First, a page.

Minister for Pacific Peoples Alfred Ngaro today welcomed an initiative from the Pacific Business Trust which will help young entrepreneurs grow their businesses.
The innovative new programme, called Hatch, is a partnership with Massey University and in its first year will support up to 20 of the most talented young Pacific people to build sustainable businesses.
“Back in the islands our people run the businesses but in New Zealand Pacific people only make up 4.1% of businesses in New Zealand,” says Mr Ngaro.
“The innovation is there, especially amongst our young people, we just need to tap into and support it.
“The Hatch programme also reflects the ambitions of the Government’s Pacific Economic Strategy for more sustainable Pacific-owned businesses.
“That’s why I’m thrilled that Pacific Business Trust has spotted this gap in the market and partnered with Massey University to create an innovative programme that will grow our young people and help develop the spirit of entrepreneurship amongst our people.”
Further information about the programme is available at hatchbiz.co.nz or through the Pacific Business Trust at pacificbusiness.co.nz.
An official launch of the programme is set for 25 October 2017.
Organisations building leadership and capability in volunteering, social enterprise and the community have been recognised with funding, says Community and Voluntary Sector Minister Alfred Ngaro.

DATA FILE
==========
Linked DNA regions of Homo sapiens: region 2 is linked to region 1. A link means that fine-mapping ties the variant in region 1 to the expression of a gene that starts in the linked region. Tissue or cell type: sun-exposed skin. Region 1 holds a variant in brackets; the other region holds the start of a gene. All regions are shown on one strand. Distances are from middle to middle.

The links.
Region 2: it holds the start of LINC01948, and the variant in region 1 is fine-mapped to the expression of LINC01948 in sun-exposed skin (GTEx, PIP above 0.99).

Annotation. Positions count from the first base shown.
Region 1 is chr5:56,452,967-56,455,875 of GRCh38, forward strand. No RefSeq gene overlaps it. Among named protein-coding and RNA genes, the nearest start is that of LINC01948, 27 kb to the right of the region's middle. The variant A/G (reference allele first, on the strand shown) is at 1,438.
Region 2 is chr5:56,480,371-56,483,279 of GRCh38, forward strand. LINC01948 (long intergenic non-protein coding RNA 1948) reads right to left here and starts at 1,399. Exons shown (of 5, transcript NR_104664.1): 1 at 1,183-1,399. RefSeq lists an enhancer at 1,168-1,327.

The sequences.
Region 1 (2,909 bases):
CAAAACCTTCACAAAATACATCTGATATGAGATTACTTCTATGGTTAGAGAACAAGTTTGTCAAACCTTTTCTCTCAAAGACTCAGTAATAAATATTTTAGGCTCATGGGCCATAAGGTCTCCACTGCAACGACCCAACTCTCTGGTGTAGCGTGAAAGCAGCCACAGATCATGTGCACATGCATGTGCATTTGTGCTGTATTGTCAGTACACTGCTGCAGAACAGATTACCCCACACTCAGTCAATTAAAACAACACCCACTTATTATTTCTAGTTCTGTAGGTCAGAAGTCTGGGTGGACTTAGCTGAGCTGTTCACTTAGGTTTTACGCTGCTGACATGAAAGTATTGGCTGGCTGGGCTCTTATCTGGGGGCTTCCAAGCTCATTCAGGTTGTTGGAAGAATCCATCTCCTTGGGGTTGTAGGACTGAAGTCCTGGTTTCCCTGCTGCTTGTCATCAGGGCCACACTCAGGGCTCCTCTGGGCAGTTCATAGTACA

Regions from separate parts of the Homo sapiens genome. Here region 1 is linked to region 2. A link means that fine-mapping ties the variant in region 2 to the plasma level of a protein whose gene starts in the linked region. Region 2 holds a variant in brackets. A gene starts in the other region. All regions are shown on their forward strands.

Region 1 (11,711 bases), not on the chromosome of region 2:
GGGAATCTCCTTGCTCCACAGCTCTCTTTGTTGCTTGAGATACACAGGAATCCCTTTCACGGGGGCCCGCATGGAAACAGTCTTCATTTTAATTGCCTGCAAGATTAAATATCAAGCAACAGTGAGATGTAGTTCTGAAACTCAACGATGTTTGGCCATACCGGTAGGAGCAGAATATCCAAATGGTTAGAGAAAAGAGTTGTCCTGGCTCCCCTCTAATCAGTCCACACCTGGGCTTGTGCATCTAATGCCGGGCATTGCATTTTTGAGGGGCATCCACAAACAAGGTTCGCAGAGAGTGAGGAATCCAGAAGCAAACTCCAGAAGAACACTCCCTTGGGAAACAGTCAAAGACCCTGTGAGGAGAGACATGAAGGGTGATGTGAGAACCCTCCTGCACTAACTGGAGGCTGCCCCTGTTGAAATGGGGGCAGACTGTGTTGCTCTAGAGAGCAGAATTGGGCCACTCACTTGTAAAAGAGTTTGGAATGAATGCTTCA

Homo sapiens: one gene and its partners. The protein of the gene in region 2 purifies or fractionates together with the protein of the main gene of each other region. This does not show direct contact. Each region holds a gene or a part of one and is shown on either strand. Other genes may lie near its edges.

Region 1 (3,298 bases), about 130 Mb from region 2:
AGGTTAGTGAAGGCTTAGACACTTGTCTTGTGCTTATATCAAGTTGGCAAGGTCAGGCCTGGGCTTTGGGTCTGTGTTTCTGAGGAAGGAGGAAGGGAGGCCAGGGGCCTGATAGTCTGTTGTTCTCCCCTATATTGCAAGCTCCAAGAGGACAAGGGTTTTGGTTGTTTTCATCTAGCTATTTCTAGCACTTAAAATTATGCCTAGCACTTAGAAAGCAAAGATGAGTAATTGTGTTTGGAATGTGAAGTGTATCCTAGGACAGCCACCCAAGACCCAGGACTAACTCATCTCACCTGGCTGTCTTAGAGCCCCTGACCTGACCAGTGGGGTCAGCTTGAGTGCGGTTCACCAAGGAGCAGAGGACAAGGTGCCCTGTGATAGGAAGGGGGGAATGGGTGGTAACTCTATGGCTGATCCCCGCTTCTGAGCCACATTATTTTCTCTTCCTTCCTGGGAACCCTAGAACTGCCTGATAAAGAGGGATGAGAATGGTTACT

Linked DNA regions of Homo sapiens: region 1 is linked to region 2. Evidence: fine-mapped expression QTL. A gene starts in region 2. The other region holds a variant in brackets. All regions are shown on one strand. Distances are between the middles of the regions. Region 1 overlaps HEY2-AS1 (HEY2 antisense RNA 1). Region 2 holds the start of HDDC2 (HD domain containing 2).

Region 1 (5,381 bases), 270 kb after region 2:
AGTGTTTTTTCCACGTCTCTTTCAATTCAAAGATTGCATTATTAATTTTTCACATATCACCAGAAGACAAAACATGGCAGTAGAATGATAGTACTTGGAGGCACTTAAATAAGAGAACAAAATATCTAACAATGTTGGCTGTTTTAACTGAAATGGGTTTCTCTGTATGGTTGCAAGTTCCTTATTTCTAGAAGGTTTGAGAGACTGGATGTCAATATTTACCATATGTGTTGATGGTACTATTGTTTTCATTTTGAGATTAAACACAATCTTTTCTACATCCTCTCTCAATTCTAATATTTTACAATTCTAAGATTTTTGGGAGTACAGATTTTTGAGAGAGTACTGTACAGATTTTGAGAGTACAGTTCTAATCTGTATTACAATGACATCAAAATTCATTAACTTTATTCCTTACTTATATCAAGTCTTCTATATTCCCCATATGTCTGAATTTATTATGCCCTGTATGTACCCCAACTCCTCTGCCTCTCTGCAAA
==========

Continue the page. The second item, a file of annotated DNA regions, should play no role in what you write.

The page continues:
Six organisations have received a share of the $500,000 available under the Community Leadership Fund.
“The Community and Voluntary sector makes a massive contribution to New Zealand every day,” says Mr Ngaro.
“This is only the second year the fund has been available and recognises the support, capacity building and guidance that many of New Zealand’s community leadership groups provide.
“This year we were able to fund six organisations including some of New Zealand’s most innovative and forward thinking not-for-profits.”
The recipients of this year’s Community Leadership Fund were:
o Akina Foundation - $80,000 to support core operations
o Ara Taiohi Incorporated - $100,000 towards stage two of their Youth Sector Leadership Project
o Hui E! Community Aotearoa - $100,000 to support core operations
o Tangata Whenua, Community and Voluntary Sector Research Centre Incorporated - $80,000 to support core operations
o Te Whare Hukahuka – $40,000 to support core operations
o The Inspiring Communities Trust - $100,000 to support core operations
More information can be found at www.communitymatters.govt.nz.
‘Oku pehē ‘e he Minisitá ‘a e Potungāue ma’ae Kakai Pasifikí ko ‘Alfred Ngaro, ‘I he ‘uike ni, ‘e fakamamafa’i ‘a e makehe ‘ange ‘a e Faiva Faka-Tongá, Hiva Faka-Tongá, Lea Faka-Tongá pea mo e Anga Faka-Tongá.
The uniqueness of Tongan dance, song, language and culture are highlighted this week says Minister for Pacific Peoples, Alfred Ngaro.
‘Uike Katoanga’i ‘o e Lea Faka-Tonga (Tongan Language Week) runs this year from Sunday 3 to Saturday 9 September.
“Tongan’s have a great competitive spirit and they’ve shown this again through their language celebrations this year,” says Mr Ngaro.